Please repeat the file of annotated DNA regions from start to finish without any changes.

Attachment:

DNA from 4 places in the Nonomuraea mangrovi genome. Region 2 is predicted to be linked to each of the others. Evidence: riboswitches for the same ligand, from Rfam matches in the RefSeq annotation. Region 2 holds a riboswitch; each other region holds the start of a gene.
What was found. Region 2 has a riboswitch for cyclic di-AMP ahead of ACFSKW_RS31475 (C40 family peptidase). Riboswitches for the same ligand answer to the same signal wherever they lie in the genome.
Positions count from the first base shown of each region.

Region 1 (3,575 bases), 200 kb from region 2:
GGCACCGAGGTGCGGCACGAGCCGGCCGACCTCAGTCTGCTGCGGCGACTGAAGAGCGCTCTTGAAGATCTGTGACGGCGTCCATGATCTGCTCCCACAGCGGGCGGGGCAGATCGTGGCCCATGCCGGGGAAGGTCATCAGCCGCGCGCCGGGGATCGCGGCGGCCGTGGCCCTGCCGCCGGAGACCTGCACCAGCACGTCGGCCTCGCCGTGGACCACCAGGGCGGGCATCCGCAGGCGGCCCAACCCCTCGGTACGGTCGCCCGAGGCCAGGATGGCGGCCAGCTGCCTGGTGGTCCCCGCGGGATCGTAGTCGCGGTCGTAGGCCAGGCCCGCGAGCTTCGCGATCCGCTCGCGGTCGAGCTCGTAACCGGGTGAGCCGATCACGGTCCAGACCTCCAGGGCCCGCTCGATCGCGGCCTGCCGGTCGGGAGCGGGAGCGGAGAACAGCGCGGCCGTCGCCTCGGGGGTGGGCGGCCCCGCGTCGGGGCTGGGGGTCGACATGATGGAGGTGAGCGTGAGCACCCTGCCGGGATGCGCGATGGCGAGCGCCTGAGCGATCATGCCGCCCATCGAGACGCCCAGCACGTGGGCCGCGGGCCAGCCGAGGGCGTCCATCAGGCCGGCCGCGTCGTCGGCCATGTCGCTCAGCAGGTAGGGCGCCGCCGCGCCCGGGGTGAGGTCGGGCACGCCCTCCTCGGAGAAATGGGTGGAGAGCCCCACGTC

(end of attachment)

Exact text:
DNA from 4 places in the Nonomuraea mangrovi genome. Region 2 is predicted to be linked to each of the others. Evidence: riboswitches for the same ligand, from Rfam matches in the RefSeq annotation. Region 2 holds a riboswitch; each other region holds the start of a gene.
What was found. Region 2 has a riboswitch for cyclic di-AMP ahead of ACFSKW_RS31475 (C40 family peptidase). Riboswitches for the same ligand answer to the same signal wherever they lie in the genome.
Positions count from the first base shown of each region.

Region 1 (3,575 bases), 200 kb from region 2:
GGCACCGAGGTGCGGCACGAGCCGGCCGACCTCAGTCTGCTGCGGCGACTGAAGAGCGCTCTTGAAGATCTGTGACGGCGTCCATGATCTGCTCCCACAGCGGGCGGGGCAGATCGTGGCCCATGCCGGGGAAGGTCATCAGCCGCGCGCCGGGGATCGCGGCGGCCGTGGCCCTGCCGCCGGAGACCTGCACCAGCACGTCGGCCTCGCCGTGGACCACCAGGGCGGGCATCCGCAGGCGGCCCAACCCCTCGGTACGGTCGCCCGAGGCCAGGATGGCGGCCAGCTGCCTGGTGGTCCCCGCGGGATCGTAGTCGCGGTCGTAGGCCAGGCCCGCGAGCTTCGCGATCCGCTCGCGGTCGAGCTCGTAACCGGGTGAGCCGATCACGGTCCAGACCTCCAGGGCCCGCTCGATCGCGGCCTGCCGGTCGGGAGCGGGAGCGGAGAACAGCGCGGCCGTCGCCTCGGGGGTGGGCGGCCCCGCGTCGGGGCTGGGGGTCGACATGATGGAGGTGAGCGTGAGCACCCTGCCGGGATGCGCGATGGCGAGCGCCTGAGCGATCATGCCGCCCATCGAGACGCCCAGCACGTGGGCCGCGGGCCAGCCGAGGGCGTCCATCAGGCCGGCCGCGTCGTCGGCCATGTCGCTCAGCAGGTAGGGCGCCGCCGCGCCCGGGGTGAGGTCGGGCACGCCCTCCTCGGAGAAATGGGTGGAGAGCCCCACGTC